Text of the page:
In its earlier representations, FJA had focused on the manner in which Dinankaran and his family, after he became a judge, allegedly fenced off over 300 acres of land in Kaverirajapuram village in Tiruvalluvar district (near Chennai). FJA had also sent balance sheets of the four companies through which Dinakaran and his family allegedly consolidated their hold over the fenced-off land which included 150 acres of government land meant for community use. FJA also alleged irregularities in the properties owned by Dinakaran in the localities of Anna Nagar and Shenoy Nagar in Chennai.

No lawyer wants to touch this case
Manoj Mitta, TOI Crest 3 October 2009, 01:35pm IST
It’s the kind of lapse the Supreme Court wouldn’t have allowed the government to get away with. But this time, the shoe is on the other foot. For, it’s none other than the Supreme Court itself that has defaulted for four years on a statutory obligation that makes it mandatory for the court to make disclosures regarding its powers, duties, budget, processes – almost all the things that tell you how the wheels of justice turn in the country’s apex court.

Under the four-year-old Right to Information (RTI) Act, the court was required to make these disclosures way back in October 2005. There have since been two chief justices, but neither took the trouble to make the disclosures required under section 4(1)( b), indicating a certain disregard for the law, which in any other case would have made the Supreme Court furious.

Finally, an organisation, Youth for Equality (YFE), got sufficiently agitated about this lapse and decided to file a petition – where else? – in the Supreme Court, naming the Chief Justice of India K G Balakrishnan as the sole respondent. YFE ran into difficulties straight away. None of the advocates-on-record – the community of lawyers who can file pleadings in the court – agreed to take on the case.

Ironically, when YFE – a body of students, teachers and professionals – filed an earlier petition in the Supreme Court against reservation in educational institutions, it became something of a rallying point for the middle class, including lawyers. This time it was something of an outcast – with advocates-onrecord , at least. And with the court registry.

YFE finally decided to file the petition itself as “petitionerin-person” with the court registry. The registry got back pointing out “defects” in the petition. One of the seven issues raised was: “Petitioner-in-person to clarify why Chief Justice of India made party.” YFE replied promptly that the CJI could not be avoided as the RTI Act had designated him as the “competent authority” for the Supreme Court. Therefore, he was accountable for its failure to comply with a statutory obligation. YFE responded to all seven “defects” six months ago. There has been no word from the registry. It has neither rejected the clarifications nor listed the petition for hearing. YFE president Kaushal Kant Mishra, an orthopaedic surgeon , approached the registry last month to check the case status. He was not allowed to inspect the file. Crest asked YFE lawyer-member Gopal Sankaranarayanan why they were being obstinate about naming the CJI as the sole respondent . Why didn’t YFE break the deadlock by substituting the CJI with the registrar as the respondent ? “But the buck stops with him,” said Sankaranarayan. The CJI under RTI, he said, was not just the head of a public authority but also the designated competent authority in matters concerning the apex court. “It’s therefore a matter of principle for us,” he added.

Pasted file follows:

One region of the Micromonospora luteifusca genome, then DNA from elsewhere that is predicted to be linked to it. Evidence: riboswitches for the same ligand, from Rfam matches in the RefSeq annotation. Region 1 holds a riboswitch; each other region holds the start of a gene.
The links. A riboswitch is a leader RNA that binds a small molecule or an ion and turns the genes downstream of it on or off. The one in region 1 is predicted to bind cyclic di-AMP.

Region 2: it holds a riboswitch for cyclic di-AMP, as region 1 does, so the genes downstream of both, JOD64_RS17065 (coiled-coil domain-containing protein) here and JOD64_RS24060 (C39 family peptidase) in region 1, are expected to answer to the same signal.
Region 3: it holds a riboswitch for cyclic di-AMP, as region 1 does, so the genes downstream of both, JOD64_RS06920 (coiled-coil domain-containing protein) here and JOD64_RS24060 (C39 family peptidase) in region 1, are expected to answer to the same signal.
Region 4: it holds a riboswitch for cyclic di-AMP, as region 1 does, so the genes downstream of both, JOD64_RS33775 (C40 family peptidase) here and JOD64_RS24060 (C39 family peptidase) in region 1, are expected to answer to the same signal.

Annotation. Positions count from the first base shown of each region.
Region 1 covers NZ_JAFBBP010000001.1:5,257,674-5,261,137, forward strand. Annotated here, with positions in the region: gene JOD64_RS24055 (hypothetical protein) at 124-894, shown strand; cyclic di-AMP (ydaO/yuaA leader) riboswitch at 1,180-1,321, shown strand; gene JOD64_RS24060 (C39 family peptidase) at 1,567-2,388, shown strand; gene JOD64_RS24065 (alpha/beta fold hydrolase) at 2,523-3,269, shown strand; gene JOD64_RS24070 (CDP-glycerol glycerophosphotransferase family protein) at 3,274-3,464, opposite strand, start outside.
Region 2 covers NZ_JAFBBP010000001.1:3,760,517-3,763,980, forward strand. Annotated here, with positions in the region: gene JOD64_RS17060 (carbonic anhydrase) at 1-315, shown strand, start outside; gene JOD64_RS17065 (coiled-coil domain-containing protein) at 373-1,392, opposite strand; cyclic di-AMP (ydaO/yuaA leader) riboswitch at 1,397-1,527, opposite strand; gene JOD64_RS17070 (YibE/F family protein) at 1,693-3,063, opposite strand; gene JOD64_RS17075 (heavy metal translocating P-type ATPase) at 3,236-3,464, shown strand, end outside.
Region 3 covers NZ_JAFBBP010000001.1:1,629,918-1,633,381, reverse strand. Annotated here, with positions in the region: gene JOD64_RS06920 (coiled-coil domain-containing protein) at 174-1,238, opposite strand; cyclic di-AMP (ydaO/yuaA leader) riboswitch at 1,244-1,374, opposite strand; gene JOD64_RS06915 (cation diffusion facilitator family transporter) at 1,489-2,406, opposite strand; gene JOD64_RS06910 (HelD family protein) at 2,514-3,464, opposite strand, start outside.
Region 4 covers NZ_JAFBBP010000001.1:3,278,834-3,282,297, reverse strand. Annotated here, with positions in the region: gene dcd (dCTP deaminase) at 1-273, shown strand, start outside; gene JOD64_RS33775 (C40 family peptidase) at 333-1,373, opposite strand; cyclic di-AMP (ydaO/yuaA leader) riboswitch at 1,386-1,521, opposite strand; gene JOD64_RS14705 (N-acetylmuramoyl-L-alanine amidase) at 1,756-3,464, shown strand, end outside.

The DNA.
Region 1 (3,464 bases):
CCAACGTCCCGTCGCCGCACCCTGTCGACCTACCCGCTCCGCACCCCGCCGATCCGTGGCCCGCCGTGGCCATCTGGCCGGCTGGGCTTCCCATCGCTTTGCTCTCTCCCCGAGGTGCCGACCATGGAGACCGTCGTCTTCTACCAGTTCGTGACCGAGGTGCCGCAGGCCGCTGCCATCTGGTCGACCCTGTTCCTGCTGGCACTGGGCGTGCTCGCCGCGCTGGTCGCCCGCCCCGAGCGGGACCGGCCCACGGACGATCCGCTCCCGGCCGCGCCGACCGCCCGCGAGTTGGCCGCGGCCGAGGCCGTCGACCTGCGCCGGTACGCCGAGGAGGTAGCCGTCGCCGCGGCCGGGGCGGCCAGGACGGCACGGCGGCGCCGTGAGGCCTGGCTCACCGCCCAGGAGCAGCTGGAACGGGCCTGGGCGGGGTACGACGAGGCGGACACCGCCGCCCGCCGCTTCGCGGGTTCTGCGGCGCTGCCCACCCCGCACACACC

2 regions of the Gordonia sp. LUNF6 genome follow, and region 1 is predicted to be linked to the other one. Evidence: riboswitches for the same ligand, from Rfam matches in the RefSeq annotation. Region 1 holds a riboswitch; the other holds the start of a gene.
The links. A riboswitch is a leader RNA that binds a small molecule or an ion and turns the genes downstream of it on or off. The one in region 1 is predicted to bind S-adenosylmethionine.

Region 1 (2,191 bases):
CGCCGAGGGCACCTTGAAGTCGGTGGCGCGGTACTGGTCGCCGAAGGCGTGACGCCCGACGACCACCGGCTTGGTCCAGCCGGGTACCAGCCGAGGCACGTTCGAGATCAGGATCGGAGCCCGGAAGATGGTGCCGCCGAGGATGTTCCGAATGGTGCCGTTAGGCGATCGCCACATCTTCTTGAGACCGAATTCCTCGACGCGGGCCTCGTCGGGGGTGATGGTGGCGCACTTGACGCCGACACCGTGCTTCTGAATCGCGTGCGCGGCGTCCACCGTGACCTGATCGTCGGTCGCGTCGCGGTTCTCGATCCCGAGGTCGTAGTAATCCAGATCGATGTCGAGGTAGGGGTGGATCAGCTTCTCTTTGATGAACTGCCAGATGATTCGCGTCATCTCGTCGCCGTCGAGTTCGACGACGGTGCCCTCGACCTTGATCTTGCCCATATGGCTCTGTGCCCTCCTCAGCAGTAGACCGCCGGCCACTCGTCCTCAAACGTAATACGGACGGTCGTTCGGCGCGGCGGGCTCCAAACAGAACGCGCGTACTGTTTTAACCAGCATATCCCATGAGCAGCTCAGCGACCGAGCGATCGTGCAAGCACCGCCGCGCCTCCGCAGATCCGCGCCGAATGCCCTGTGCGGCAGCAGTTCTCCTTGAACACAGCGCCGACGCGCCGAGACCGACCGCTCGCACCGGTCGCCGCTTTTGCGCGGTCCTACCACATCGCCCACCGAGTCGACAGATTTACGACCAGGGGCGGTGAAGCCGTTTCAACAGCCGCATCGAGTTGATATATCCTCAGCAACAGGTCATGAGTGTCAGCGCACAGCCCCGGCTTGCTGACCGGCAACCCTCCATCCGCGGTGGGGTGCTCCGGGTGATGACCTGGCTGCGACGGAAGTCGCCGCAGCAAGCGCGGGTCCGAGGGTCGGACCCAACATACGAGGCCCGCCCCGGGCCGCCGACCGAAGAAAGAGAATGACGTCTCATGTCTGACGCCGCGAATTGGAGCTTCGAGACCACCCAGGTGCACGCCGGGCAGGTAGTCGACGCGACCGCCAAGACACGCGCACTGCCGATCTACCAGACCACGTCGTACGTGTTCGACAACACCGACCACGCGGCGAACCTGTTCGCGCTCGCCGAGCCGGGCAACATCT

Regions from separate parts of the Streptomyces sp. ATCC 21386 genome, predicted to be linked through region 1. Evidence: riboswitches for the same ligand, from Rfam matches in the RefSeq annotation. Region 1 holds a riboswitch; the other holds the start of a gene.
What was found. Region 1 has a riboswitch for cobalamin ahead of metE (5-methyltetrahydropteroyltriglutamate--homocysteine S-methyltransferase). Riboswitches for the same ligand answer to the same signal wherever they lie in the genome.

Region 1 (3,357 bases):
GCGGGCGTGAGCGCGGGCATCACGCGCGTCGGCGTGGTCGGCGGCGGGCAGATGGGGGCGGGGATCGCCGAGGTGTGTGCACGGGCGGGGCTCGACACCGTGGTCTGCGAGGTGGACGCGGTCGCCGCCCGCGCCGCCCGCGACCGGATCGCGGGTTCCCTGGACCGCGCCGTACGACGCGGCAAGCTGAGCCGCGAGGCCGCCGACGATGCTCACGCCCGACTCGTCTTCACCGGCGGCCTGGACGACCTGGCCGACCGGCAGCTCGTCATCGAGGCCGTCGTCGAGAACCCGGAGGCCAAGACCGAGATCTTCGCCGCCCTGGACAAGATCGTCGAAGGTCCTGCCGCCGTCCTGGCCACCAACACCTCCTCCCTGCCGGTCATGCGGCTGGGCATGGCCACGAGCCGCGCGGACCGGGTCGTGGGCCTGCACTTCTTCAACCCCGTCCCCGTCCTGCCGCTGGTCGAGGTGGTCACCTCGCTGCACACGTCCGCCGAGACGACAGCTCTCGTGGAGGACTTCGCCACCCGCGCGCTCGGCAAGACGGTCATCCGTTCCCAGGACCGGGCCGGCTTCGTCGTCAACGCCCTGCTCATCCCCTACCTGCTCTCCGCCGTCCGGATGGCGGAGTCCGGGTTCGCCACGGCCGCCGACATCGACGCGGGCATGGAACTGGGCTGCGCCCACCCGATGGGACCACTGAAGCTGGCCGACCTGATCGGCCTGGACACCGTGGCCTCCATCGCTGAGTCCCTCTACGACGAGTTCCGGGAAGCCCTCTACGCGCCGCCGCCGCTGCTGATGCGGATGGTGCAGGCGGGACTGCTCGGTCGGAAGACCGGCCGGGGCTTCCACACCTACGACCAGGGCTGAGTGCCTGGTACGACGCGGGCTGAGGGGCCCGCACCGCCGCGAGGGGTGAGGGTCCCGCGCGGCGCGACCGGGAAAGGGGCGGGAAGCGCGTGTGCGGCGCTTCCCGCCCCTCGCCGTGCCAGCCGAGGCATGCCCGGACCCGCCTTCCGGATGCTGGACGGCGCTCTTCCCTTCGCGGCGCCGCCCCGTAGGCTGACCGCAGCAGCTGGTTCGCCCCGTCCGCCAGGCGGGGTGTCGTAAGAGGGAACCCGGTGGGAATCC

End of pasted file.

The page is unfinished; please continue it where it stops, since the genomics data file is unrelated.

Much as the CJI is legally and morally responsible for administrative lapses of the Supreme Court, it is debatable whether YFE was justified in naming him the sole respondent. For, as RTI lawyer Divyajyoti Jaipuriar pointed out, “The function of the competent authority is to frame rules for the implementation of RTI. He is not supposed to be directly involved in the measures taken to comply with the law.”

However, the technicality over who should have been named the respondent does not detract from the importance of the issue raised by the petition. Section 4(1)( b) is a key aspect of the RTI scheme. The provision makes it mandatory for every public authority – the Supreme Court included – to disclose suo motu (on its own) details about the powers and duties of its functionaries, its decision-making process, the nature of documents under its control, its budget, disbursements and so on.